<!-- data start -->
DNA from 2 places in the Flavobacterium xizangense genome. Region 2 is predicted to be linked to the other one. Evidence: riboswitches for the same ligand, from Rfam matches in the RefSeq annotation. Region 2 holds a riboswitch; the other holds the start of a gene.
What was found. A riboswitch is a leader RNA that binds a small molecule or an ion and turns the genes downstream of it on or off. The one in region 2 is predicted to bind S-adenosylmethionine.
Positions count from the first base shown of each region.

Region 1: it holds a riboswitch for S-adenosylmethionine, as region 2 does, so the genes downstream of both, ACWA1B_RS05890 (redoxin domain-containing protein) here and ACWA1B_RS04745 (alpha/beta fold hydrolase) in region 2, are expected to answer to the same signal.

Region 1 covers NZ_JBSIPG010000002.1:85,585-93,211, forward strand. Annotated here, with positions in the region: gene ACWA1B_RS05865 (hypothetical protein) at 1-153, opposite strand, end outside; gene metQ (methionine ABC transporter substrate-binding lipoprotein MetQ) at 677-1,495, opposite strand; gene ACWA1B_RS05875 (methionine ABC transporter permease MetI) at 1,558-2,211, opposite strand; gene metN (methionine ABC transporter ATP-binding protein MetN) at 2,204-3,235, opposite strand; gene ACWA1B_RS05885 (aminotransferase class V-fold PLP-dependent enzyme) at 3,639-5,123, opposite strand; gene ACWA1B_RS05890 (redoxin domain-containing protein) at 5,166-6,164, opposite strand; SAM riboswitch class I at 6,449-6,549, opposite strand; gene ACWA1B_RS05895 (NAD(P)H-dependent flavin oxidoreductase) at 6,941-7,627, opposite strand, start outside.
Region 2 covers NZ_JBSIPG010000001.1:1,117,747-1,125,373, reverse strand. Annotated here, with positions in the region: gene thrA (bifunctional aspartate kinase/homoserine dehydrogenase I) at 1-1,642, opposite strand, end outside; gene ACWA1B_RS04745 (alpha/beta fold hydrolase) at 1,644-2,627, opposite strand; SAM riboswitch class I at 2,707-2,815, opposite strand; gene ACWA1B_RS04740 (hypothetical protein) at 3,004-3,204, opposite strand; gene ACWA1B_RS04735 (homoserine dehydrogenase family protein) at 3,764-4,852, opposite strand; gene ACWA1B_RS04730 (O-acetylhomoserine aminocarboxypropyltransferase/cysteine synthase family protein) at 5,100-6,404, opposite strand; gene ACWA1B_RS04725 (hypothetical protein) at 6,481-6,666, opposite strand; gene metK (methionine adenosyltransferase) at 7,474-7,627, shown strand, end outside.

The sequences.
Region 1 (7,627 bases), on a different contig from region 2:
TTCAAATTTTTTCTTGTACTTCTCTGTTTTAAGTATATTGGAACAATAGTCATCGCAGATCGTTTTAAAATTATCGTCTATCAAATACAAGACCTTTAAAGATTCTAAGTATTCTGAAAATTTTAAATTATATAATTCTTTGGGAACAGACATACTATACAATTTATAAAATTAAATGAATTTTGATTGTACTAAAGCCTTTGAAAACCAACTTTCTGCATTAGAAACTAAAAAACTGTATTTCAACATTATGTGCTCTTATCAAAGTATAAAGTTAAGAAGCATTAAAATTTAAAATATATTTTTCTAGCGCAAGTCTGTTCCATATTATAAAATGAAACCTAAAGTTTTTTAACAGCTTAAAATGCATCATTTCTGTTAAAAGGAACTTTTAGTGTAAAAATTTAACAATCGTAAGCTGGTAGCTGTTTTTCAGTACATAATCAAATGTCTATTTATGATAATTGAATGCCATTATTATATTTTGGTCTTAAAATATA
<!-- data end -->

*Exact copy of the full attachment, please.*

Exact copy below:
DNA from 2 places in the Flavobacterium xizangense genome. Region 2 is predicted to be linked to the other one. Evidence: riboswitches for the same ligand, from Rfam matches in the RefSeq annotation. Region 2 holds a riboswitch; the other holds the start of a gene.
What was found. A riboswitch is a leader RNA that binds a small molecule or an ion and turns the genes downstream of it on or off. The one in region 2 is predicted to bind S-adenosylmethionine.
Positions count from the first base shown of each region.

Region 1: it holds a riboswitch for S-adenosylmethionine, as region 2 does, so the genes downstream of both, ACWA1B_RS05890 (redoxin domain-containing protein) here and ACWA1B_RS04745 (alpha/beta fold hydrolase) in region 2, are expected to answer to the same signal.

Region 1 covers NZ_JBSIPG010000002.1:85,585-93,211, forward strand. Annotated here, with positions in the region: gene ACWA1B_RS05865 (hypothetical protein) at 1-153, opposite strand, end outside; gene metQ (methionine ABC transporter substrate-binding lipoprotein MetQ) at 677-1,495, opposite strand; gene ACWA1B_RS05875 (methionine ABC transporter permease MetI) at 1,558-2,211, opposite strand; gene metN (methionine ABC transporter ATP-binding protein MetN) at 2,204-3,235, opposite strand; gene ACWA1B_RS05885 (aminotransferase class V-fold PLP-dependent enzyme) at 3,639-5,123, opposite strand; gene ACWA1B_RS05890 (redoxin domain-containing protein) at 5,166-6,164, opposite strand; SAM riboswitch class I at 6,449-6,549, opposite strand; gene ACWA1B_RS05895 (NAD(P)H-dependent flavin oxidoreductase) at 6,941-7,627, opposite strand, start outside.
Region 2 covers NZ_JBSIPG010000001.1:1,117,747-1,125,373, reverse strand. Annotated here, with positions in the region: gene thrA (bifunctional aspartate kinase/homoserine dehydrogenase I) at 1-1,642, opposite strand, end outside; gene ACWA1B_RS04745 (alpha/beta fold hydrolase) at 1,644-2,627, opposite strand; SAM riboswitch class I at 2,707-2,815, opposite strand; gene ACWA1B_RS04740 (hypothetical protein) at 3,004-3,204, opposite strand; gene ACWA1B_RS04735 (homoserine dehydrogenase family protein) at 3,764-4,852, opposite strand; gene ACWA1B_RS04730 (O-acetylhomoserine aminocarboxypropyltransferase/cysteine synthase family protein) at 5,100-6,404, opposite strand; gene ACWA1B_RS04725 (hypothetical protein) at 6,481-6,666, opposite strand; gene metK (methionine adenosyltransferase) at 7,474-7,627, shown strand, end outside.

The sequences.
Region 1 (7,627 bases), on a different contig from region 2:
TTCAAATTTTTTCTTGTACTTCTCTGTTTTAAGTATATTGGAACAATAGTCATCGCAGATCGTTTTAAAATTATCGTCTATCAAATACAAGACCTTTAAAGATTCTAAGTATTCTGAAAATTTTAAATTATATAATTCTTTGGGAACAGACATACTATACAATTTATAAAATTAAATGAATTTTGATTGTACTAAAGCCTTTGAAAACCAACTTTCTGCATTAGAAACTAAAAAACTGTATTTCAACATTATGTGCTCTTATCAAAGTATAAAGTTAAGAAGCATTAAAATTTAAAATATATTTTTCTAGCGCAAGTCTGTTCCATATTATAAAATGAAACCTAAAGTTTTTTAACAGCTTAAAATGCATCATTTCTGTTAAAAGGAACTTTTAGTGTAAAAATTTAACAATCGTAAGCTGGTAGCTGTTTTTCAGTACATAATCAAATGTCTATTTATGATAATTGAATGCCATTATTATATTTTGGTCTTAAAATATA